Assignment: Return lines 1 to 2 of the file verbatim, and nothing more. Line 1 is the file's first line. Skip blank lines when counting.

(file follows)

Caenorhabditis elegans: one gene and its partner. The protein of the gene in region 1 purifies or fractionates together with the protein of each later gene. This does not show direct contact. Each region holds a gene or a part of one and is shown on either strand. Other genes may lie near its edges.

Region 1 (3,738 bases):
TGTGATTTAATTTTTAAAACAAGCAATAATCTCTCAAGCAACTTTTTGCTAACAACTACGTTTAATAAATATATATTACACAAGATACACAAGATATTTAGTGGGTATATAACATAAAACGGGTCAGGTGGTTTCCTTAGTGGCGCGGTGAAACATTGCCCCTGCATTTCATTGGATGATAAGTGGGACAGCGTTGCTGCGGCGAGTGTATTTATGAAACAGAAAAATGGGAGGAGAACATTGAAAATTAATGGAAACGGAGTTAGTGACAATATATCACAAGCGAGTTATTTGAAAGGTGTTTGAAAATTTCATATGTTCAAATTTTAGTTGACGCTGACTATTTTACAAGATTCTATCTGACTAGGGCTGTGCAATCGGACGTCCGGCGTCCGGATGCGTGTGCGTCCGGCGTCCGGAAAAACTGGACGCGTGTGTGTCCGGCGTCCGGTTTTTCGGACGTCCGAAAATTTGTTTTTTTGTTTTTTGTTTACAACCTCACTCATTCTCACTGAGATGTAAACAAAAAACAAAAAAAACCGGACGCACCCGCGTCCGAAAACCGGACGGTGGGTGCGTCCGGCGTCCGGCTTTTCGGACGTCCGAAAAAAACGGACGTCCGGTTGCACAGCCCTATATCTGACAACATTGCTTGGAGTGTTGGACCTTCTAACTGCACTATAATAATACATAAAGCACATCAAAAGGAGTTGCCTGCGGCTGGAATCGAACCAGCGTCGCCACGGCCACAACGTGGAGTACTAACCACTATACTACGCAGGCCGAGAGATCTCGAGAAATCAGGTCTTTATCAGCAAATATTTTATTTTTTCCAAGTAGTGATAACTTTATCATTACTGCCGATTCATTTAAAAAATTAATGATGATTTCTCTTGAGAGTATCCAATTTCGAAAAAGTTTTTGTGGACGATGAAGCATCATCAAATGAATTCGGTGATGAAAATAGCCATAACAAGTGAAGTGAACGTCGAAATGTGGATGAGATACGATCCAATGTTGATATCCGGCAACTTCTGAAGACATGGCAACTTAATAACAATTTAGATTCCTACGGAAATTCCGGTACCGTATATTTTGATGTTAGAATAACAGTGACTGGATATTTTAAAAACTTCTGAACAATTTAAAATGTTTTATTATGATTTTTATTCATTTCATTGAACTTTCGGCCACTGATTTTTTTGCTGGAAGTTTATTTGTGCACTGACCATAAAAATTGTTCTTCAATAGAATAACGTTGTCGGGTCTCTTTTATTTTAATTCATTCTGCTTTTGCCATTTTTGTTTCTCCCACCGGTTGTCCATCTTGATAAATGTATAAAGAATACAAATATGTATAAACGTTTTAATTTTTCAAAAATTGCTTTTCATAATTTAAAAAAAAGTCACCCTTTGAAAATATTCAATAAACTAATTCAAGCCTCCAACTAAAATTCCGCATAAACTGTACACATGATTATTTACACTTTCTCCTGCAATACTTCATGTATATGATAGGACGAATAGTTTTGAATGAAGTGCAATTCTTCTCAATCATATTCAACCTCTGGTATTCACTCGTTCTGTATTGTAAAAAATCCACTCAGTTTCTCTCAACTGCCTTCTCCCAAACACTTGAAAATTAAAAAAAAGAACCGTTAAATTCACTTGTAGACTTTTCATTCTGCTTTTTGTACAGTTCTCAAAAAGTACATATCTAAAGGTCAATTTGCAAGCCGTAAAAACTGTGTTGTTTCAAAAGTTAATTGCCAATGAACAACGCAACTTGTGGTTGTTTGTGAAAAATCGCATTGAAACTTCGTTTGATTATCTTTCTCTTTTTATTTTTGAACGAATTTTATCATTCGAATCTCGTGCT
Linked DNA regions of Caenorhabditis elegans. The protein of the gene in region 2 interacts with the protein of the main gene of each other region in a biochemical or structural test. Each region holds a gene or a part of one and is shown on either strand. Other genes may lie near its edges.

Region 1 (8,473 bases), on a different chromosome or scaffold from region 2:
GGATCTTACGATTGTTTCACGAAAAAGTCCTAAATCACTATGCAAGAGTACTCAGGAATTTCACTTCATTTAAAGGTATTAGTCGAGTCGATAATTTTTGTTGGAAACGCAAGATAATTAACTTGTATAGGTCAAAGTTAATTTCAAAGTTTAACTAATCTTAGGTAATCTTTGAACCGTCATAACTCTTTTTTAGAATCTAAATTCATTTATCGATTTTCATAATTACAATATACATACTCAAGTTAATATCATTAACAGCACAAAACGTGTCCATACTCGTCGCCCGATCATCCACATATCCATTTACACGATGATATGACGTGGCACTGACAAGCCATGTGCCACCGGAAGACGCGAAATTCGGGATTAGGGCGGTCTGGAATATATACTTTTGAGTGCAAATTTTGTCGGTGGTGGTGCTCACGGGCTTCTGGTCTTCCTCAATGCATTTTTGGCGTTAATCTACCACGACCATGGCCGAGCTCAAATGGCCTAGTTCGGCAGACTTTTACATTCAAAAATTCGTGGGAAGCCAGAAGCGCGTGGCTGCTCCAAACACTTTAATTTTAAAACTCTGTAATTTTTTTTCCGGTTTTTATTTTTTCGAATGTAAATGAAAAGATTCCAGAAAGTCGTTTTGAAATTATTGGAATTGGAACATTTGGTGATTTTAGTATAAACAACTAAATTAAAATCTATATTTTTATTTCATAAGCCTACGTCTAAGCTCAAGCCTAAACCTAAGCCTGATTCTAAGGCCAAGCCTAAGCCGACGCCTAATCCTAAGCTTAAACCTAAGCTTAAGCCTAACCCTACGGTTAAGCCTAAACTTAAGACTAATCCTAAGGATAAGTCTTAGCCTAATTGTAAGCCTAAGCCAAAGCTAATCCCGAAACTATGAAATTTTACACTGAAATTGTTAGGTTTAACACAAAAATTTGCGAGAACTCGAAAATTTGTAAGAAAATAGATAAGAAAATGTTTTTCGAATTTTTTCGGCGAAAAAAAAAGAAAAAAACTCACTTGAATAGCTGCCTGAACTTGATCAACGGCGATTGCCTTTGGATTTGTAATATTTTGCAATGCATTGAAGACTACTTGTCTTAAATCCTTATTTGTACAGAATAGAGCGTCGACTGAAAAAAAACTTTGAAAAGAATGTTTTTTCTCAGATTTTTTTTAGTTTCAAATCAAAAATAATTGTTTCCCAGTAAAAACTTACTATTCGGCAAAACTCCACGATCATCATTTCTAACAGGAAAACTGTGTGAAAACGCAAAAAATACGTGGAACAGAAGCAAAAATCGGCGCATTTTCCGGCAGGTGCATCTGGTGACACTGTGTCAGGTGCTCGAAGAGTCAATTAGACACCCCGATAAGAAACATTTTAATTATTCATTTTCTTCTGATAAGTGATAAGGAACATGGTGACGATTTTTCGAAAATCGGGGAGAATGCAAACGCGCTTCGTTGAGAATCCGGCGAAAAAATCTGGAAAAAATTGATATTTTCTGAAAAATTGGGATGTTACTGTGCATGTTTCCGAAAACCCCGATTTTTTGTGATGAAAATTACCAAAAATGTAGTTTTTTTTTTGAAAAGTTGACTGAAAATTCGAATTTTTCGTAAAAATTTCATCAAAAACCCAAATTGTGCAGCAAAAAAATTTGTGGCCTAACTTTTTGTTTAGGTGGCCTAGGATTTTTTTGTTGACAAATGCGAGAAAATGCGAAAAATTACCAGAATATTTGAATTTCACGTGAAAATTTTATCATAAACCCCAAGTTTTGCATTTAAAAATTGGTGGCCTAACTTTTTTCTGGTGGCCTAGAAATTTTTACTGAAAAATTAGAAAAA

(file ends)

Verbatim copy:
Caenorhabditis elegans: one gene and its partner. The protein of the gene in region 1 purifies or fractionates together with the protein of each later gene. This does not show direct contact. Each region holds a gene or a part of one and is shown on either strand. Other genes may lie near its edges.

Region 1 (3,738 bases):